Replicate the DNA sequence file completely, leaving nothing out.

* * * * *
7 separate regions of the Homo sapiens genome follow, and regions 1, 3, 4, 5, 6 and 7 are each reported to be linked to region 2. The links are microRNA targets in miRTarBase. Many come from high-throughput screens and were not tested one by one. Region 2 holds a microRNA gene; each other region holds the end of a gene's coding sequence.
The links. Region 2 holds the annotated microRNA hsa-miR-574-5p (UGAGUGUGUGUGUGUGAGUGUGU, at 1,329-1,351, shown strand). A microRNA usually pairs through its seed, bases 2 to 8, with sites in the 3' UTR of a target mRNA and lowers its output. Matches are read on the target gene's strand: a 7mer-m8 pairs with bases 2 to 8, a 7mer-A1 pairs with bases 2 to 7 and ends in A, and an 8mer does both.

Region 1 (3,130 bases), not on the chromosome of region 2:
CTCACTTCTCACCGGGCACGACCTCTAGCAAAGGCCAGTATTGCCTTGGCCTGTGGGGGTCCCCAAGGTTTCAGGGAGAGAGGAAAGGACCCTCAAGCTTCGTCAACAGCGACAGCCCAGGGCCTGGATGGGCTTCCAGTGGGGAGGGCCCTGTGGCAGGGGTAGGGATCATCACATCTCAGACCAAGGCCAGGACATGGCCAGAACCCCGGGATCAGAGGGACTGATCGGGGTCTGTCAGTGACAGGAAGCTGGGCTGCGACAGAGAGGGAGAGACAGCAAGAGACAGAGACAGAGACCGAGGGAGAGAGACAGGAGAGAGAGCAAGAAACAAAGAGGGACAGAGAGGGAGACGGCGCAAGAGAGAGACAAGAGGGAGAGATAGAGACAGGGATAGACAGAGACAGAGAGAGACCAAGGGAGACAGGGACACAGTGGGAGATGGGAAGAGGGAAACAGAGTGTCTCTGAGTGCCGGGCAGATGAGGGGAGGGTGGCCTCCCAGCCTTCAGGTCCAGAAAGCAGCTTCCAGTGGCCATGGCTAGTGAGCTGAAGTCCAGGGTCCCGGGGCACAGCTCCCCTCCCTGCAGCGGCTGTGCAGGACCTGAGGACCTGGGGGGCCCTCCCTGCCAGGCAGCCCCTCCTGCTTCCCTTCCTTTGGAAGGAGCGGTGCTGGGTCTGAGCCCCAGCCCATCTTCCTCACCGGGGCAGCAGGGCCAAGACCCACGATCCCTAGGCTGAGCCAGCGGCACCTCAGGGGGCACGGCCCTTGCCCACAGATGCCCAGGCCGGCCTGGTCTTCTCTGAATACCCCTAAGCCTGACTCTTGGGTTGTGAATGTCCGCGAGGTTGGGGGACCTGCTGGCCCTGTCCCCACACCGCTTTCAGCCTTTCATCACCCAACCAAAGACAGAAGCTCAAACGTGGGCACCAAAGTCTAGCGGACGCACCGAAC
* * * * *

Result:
7 separate regions of the Homo sapiens genome follow, and regions 1, 3, 4, 5, 6 and 7 are each reported to be linked to region 2. The links are microRNA targets in miRTarBase. Many come from high-throughput screens and were not tested one by one. Region 2 holds a microRNA gene; each other region holds the end of a gene's coding sequence.
The links. Region 2 holds the annotated microRNA hsa-miR-574-5p (UGAGUGUGUGUGUGUGAGUGUGU, at 1,329-1,351, shown strand). A microRNA usually pairs through its seed, bases 2 to 8, with sites in the 3' UTR of a target mRNA and lowers its output. Matches are read on the target gene's strand: a 7mer-m8 pairs with bases 2 to 8, a 7mer-A1 pairs with bases 2 to 7 and ends in A, and an 8mer does both.

Region 1 (3,130 bases), not on the chromosome of region 2:
CTCACTTCTCACCGGGCACGACCTCTAGCAAAGGCCAGTATTGCCTTGGCCTGTGGGGGTCCCCAAGGTTTCAGGGAGAGAGGAAAGGACCCTCAAGCTTCGTCAACAGCGACAGCCCAGGGCCTGGATGGGCTTCCAGTGGGGAGGGCCCTGTGGCAGGGGTAGGGATCATCACATCTCAGACCAAGGCCAGGACATGGCCAGAACCCCGGGATCAGAGGGACTGATCGGGGTCTGTCAGTGACAGGAAGCTGGGCTGCGACAGAGAGGGAGAGACAGCAAGAGACAGAGACAGAGACCGAGGGAGAGAGACAGGAGAGAGAGCAAGAAACAAAGAGGGACAGAGAGGGAGACGGCGCAAGAGAGAGACAAGAGGGAGAGATAGAGACAGGGATAGACAGAGACAGAGAGAGACCAAGGGAGACAGGGACACAGTGGGAGATGGGAAGAGGGAAACAGAGTGTCTCTGAGTGCCGGGCAGATGAGGGGAGGGTGGCCTCCCAGCCTTCAGGTCCAGAAAGCAGCTTCCAGTGGCCATGGCTAGTGAGCTGAAGTCCAGGGTCCCGGGGCACAGCTCCCCTCCCTGCAGCGGCTGTGCAGGACCTGAGGACCTGGGGGGCCCTCCCTGCCAGGCAGCCCCTCCTGCTTCCCTTCCTTTGGAAGGAGCGGTGCTGGGTCTGAGCCCCAGCCCATCTTCCTCACCGGGGCAGCAGGGCCAAGACCCACGATCCCTAGGCTGAGCCAGCGGCACCTCAGGGGGCACGGCCCTTGCCCACAGATGCCCAGGCCGGCCTGGTCTTCTCTGAATACCCCTAAGCCTGACTCTTGGGTTGTGAATGTCCGCGAGGTTGGGGGACCTGCTGGCCCTGTCCCCACACCGCTTTCAGCCTTTCATCACCCAACCAAAGACAGAAGCTCAAACGTGGGCACCAAAGTCTAGCGGACGCACCGAAC